Samuel Chong’s thoughtful commentary on postcolonialism begins with a great title: “Never Can Say Goodbye: Colonialism’s Enduring Grip”. How true. I agree with much of what he says, and will focus a few thoughts on what I don’t agree with, or which I feel can be elaborated.
The overhang of perceived European superiority is indeed a postcolonial frozen moment. Samuel cites my observation that “many Singaporeans know London and New York better than, say, the neighbouring Indonesian cities of Palembang and Pekanbaru. This was part of her point that Singapore is most comfortable as a global city than a neighbourly one.” We don’t graavitate to London and New York solely because they are European, but because they are global, exciting, futuristic, and developed. They stand at the vanguard of the future. It is difficult to argue with the fact that for most, London is a lot more exciting than Pekanbaru.
And yet, Samuel makes a good point that with Singapore “assuming the Chairmanship of ASEAN in 2018, it is an excellent opportunity to promote inter-provincial interaction rather than established inter-state ties.” This supports the old property axiom that property value is about location, location, and location. Singapore is physically located in Southeast Asia, and therefore an interest in the region is important to national seurity and the value of cultivating and being located in a relatively prosperous and secure environment.
Samuel is clear that “although there are many factors in why less-developed countries are as they are, how much can we attribute them to the impact of past colonialism and present neo-colonialism?” I would argue quite a lot, and my point is that we should not ignore that fact. For me, we can clearly focus on past colonialism and understand it in its purely historial context, and we can use the term neo-colonialism. But is neo-colonialism synonymous with postcolonialism? I think not, and this could be an interesting debating point.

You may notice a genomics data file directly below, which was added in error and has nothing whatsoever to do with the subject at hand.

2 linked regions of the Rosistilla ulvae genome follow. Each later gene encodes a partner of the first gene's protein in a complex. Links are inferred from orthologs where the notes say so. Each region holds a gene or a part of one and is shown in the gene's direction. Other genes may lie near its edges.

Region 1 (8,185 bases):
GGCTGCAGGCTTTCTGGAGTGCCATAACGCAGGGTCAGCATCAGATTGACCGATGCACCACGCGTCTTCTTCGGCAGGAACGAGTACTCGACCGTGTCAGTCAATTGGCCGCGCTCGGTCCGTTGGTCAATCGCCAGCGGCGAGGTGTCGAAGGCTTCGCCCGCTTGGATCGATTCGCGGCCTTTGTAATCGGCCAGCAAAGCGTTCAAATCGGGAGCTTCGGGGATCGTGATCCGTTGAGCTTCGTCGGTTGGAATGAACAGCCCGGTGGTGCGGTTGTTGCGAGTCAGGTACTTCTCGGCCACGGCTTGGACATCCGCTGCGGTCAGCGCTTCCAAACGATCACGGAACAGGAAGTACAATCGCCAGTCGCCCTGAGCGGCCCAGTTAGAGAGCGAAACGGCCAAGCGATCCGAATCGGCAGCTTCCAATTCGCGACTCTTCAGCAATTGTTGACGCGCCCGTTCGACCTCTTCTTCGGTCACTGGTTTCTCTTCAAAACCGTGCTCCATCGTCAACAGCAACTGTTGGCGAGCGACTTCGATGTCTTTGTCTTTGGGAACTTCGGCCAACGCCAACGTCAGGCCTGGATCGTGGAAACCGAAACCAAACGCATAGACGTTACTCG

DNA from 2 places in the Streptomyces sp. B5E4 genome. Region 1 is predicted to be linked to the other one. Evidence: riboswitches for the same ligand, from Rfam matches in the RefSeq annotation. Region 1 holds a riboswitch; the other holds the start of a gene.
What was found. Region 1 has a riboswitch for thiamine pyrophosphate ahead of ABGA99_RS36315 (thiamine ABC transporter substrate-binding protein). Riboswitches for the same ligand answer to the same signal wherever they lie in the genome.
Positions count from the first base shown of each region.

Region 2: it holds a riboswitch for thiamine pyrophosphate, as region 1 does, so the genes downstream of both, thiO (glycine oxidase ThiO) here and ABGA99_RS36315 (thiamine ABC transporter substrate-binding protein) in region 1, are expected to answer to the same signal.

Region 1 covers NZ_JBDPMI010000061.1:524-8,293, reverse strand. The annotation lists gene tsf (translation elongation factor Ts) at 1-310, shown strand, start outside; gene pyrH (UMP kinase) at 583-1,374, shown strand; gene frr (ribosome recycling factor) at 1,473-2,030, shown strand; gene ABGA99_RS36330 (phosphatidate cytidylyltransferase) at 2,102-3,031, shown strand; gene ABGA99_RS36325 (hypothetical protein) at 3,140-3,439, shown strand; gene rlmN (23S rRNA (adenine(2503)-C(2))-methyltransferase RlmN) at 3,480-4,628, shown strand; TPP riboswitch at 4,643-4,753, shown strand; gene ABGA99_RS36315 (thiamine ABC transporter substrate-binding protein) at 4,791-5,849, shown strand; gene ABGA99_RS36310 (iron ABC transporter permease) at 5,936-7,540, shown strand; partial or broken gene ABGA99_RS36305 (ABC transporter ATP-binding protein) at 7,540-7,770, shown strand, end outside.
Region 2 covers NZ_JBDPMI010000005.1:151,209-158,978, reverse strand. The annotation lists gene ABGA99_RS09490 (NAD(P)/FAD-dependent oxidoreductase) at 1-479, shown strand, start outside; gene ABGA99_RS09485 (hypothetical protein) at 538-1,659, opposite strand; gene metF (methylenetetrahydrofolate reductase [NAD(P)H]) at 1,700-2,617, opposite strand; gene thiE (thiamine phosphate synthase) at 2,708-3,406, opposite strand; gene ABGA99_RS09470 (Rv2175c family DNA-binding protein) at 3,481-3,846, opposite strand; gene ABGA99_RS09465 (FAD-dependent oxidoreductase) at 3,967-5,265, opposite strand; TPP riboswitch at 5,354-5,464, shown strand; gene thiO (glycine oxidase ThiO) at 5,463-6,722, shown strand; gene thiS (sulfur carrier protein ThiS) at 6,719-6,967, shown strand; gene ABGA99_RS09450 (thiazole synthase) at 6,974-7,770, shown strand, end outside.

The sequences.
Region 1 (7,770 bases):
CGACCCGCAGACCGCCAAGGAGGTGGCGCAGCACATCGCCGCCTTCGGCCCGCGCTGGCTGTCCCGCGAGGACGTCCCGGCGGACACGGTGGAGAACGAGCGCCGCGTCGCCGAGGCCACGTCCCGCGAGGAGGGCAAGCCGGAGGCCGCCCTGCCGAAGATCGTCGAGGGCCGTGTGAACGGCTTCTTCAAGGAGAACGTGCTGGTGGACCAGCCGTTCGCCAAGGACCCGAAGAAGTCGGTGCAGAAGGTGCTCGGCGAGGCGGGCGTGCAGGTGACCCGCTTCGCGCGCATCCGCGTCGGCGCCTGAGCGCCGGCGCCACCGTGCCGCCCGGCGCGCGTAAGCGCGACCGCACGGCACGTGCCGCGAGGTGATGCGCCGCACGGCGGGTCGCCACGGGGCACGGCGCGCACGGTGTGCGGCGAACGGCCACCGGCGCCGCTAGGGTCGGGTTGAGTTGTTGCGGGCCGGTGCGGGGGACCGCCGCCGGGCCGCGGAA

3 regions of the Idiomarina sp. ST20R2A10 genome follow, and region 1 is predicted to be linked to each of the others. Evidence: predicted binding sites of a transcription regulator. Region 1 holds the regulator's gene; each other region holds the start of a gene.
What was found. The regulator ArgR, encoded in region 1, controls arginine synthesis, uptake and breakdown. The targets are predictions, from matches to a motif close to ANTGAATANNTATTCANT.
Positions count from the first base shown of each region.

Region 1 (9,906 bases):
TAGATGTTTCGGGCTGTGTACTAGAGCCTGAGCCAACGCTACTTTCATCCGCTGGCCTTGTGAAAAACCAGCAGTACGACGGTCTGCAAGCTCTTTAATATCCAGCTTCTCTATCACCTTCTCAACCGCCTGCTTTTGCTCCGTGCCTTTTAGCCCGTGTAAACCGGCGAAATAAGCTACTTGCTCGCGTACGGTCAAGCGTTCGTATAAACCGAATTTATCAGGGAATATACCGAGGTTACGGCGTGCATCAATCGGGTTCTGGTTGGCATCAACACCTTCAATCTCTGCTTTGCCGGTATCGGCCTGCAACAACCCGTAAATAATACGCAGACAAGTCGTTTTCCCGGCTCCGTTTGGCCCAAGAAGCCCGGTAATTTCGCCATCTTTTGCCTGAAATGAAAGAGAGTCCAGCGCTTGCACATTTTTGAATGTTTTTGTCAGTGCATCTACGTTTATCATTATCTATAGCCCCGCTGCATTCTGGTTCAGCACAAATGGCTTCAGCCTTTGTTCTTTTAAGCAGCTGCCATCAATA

Samuel also introduces some value judgements regarding postcolonialism: “Upon reflection, even if we recognise not being ‘post-colonial’ as claimed, was colonialism and its ongoing legacy truly a bad thing? Going forward, how much of the post-colonial identity should we remember or even embrace? Would this do any good to post-colonial states? Or would it be better if we actively purged ‘post-colonial’ notions from our history and cultural identity altogether?”
I am uncomfortable with this line of argument because it assumes that we are consciously aware of these options. And my whole point is that we are not aware of our position within the (post) colonial. His title reflects this conclusion. Colonialism has indeed an enduring grip on our mindsets largely because it is not consciously recognised.
Dr Sharon Siddique is an Adjunct Professorial Fellow at Lee Kuan Yew Centre for Innovative Cities, Singapore University of Technology and Design (SUTD)